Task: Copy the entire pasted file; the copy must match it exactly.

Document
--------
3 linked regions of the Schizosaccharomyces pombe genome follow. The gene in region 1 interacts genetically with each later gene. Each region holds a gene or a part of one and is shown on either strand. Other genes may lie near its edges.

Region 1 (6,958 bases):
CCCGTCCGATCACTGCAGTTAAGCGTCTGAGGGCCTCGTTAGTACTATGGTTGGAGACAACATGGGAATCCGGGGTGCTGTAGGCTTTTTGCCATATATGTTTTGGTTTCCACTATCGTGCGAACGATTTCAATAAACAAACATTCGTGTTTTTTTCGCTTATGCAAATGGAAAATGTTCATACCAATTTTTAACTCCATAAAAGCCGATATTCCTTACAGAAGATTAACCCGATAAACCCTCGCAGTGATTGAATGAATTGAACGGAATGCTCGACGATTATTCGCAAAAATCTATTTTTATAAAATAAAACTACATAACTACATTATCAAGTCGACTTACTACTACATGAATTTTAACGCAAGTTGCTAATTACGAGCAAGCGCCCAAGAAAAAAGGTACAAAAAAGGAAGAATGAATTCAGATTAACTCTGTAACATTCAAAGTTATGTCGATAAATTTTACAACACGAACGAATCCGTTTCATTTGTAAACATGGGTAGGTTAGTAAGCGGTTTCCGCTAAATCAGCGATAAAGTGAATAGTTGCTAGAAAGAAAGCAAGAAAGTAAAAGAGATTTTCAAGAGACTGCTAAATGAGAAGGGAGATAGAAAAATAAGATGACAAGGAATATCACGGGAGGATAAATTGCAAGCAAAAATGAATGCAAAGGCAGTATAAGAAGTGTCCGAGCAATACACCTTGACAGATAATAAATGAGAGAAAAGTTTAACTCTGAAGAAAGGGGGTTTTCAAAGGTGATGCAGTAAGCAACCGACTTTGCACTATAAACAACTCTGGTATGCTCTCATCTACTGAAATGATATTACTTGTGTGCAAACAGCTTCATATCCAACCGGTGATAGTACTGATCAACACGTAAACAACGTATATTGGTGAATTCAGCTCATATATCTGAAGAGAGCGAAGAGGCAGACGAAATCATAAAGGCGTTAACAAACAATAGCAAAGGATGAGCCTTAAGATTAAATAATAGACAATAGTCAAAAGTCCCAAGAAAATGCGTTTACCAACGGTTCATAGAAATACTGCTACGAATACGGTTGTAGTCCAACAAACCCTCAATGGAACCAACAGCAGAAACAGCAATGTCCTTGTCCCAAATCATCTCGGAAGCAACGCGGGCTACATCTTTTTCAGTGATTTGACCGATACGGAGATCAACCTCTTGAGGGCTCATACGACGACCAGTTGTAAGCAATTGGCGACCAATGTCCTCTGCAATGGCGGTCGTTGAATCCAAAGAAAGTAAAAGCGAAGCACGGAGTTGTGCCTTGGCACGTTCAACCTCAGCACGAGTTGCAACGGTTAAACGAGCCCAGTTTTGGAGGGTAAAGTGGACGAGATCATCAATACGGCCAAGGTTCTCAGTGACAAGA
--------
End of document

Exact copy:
3 linked regions of the Schizosaccharomyces pombe genome follow. The gene in region 1 interacts genetically with each later gene. Each region holds a gene or a part of one and is shown on either strand. Other genes may lie near its edges.

Region 1 (6,958 bases):
CCCGTCCGATCACTGCAGTTAAGCGTCTGAGGGCCTCGTTAGTACTATGGTTGGAGACAACATGGGAATCCGGGGTGCTGTAGGCTTTTTGCCATATATGTTTTGGTTTCCACTATCGTGCGAACGATTTCAATAAACAAACATTCGTGTTTTTTTCGCTTATGCAAATGGAAAATGTTCATACCAATTTTTAACTCCATAAAAGCCGATATTCCTTACAGAAGATTAACCCGATAAACCCTCGCAGTGATTGAATGAATTGAACGGAATGCTCGACGATTATTCGCAAAAATCTATTTTTATAAAATAAAACTACATAACTACATTATCAAGTCGACTTACTACTACATGAATTTTAACGCAAGTTGCTAATTACGAGCAAGCGCCCAAGAAAAAAGGTACAAAAAAGGAAGAATGAATTCAGATTAACTCTGTAACATTCAAAGTTATGTCGATAAATTTTACAACACGAACGAATCCGTTTCATTTGTAAACATGGGTAGGTTAGTAAGCGGTTTCCGCTAAATCAGCGATAAAGTGAATAGTTGCTAGAAAGAAAGCAAGAAAGTAAAAGAGATTTTCAAGAGACTGCTAAATGAGAAGGGAGATAGAAAAATAAGATGACAAGGAATATCACGGGAGGATAAATTGCAAGCAAAAATGAATGCAAAGGCAGTATAAGAAGTGTCCGAGCAATACACCTTGACAGATAATAAATGAGAGAAAAGTTTAACTCTGAAGAAAGGGGGTTTTCAAAGGTGATGCAGTAAGCAACCGACTTTGCACTATAAACAACTCTGGTATGCTCTCATCTACTGAAATGATATTACTTGTGTGCAAACAGCTTCATATCCAACCGGTGATAGTACTGATCAACACGTAAACAACGTATATTGGTGAATTCAGCTCATATATCTGAAGAGAGCGAAGAGGCAGACGAAATCATAAAGGCGTTAACAAACAATAGCAAAGGATGAGCCTTAAGATTAAATAATAGACAATAGTCAAAAGTCCCAAGAAAATGCGTTTACCAACGGTTCATAGAAATACTGCTACGAATACGGTTGTAGTCCAACAAACCCTCAATGGAACCAACAGCAGAAACAGCAATGTCCTTGTCCCAAATCATCTCGGAAGCAACGCGGGCTACATCTTTTTCAGTGATTTGACCGATACGGAGATCAACCTCTTGAGGGCTCATACGACGACCAGTTGTAAGCAATTGGCGACCAATGTCCTCTGCAATGGCGGTCGTTGAATCCAAAGAAAGTAAAAGCGAAGCACGGAGTTGTGCCTTGGCACGTTCAACCTCAGCACGAGTTGCAACGGTTAAACGAGCCCAGTTTTGGAGGGTAAAGTGGACGAGATCATCAATACGGCCAAGGTTCTCAGTGACAAGA